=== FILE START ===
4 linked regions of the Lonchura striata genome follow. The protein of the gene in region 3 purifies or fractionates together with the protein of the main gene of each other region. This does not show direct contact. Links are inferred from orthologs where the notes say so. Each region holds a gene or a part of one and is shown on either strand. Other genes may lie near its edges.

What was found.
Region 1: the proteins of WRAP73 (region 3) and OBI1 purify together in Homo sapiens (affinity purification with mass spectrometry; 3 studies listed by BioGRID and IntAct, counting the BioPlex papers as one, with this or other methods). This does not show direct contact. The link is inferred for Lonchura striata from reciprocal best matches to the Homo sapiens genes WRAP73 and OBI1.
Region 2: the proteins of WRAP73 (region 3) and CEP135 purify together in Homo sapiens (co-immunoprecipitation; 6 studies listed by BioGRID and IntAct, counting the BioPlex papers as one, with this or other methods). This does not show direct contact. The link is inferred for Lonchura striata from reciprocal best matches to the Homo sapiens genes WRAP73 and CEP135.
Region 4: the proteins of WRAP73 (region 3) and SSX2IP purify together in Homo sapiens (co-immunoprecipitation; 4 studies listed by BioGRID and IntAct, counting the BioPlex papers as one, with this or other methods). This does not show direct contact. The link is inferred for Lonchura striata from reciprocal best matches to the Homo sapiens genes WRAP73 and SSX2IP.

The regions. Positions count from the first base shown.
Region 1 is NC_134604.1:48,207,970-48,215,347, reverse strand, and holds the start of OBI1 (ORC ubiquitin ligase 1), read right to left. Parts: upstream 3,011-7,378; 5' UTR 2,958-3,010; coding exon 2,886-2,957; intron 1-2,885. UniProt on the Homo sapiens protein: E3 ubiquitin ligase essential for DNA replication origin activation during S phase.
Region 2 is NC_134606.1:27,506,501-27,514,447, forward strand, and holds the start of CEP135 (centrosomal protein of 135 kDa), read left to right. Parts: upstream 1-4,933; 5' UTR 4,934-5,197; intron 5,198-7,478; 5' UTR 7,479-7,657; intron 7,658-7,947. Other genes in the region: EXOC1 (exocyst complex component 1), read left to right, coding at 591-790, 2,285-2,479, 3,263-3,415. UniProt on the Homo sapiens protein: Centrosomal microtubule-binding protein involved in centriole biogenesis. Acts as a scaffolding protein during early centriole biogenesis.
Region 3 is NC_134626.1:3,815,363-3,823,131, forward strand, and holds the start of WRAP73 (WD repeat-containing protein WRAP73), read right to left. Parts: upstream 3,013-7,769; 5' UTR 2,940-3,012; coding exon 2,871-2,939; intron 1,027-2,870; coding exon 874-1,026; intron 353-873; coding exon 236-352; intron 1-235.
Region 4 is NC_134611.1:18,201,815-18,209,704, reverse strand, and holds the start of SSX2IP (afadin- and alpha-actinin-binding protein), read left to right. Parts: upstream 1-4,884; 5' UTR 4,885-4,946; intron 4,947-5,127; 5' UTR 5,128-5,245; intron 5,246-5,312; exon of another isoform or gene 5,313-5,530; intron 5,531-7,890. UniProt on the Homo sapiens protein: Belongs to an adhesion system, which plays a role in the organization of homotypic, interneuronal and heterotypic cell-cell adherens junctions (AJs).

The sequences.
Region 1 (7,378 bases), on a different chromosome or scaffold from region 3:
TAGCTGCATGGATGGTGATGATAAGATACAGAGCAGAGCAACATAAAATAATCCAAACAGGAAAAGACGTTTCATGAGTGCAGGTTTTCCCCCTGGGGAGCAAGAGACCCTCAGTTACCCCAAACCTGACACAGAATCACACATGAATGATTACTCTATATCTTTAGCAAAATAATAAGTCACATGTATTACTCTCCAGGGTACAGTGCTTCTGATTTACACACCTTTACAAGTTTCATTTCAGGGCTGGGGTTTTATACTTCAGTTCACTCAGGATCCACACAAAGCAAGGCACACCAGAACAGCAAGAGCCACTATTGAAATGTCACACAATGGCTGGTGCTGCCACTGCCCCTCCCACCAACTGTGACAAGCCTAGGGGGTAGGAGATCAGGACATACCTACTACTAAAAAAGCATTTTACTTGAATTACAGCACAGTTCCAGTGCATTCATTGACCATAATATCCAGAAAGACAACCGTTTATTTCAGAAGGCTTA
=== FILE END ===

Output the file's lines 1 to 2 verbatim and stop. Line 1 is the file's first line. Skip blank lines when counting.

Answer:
4 linked regions of the Lonchura striata genome follow. The protein of the gene in region 3 purifies or fractionates together with the protein of the main gene of each other region. This does not show direct contact. Links are inferred from orthologs where the notes say so. Each region holds a gene or a part of one and is shown on either strand. Other genes may lie near its edges.

What was found.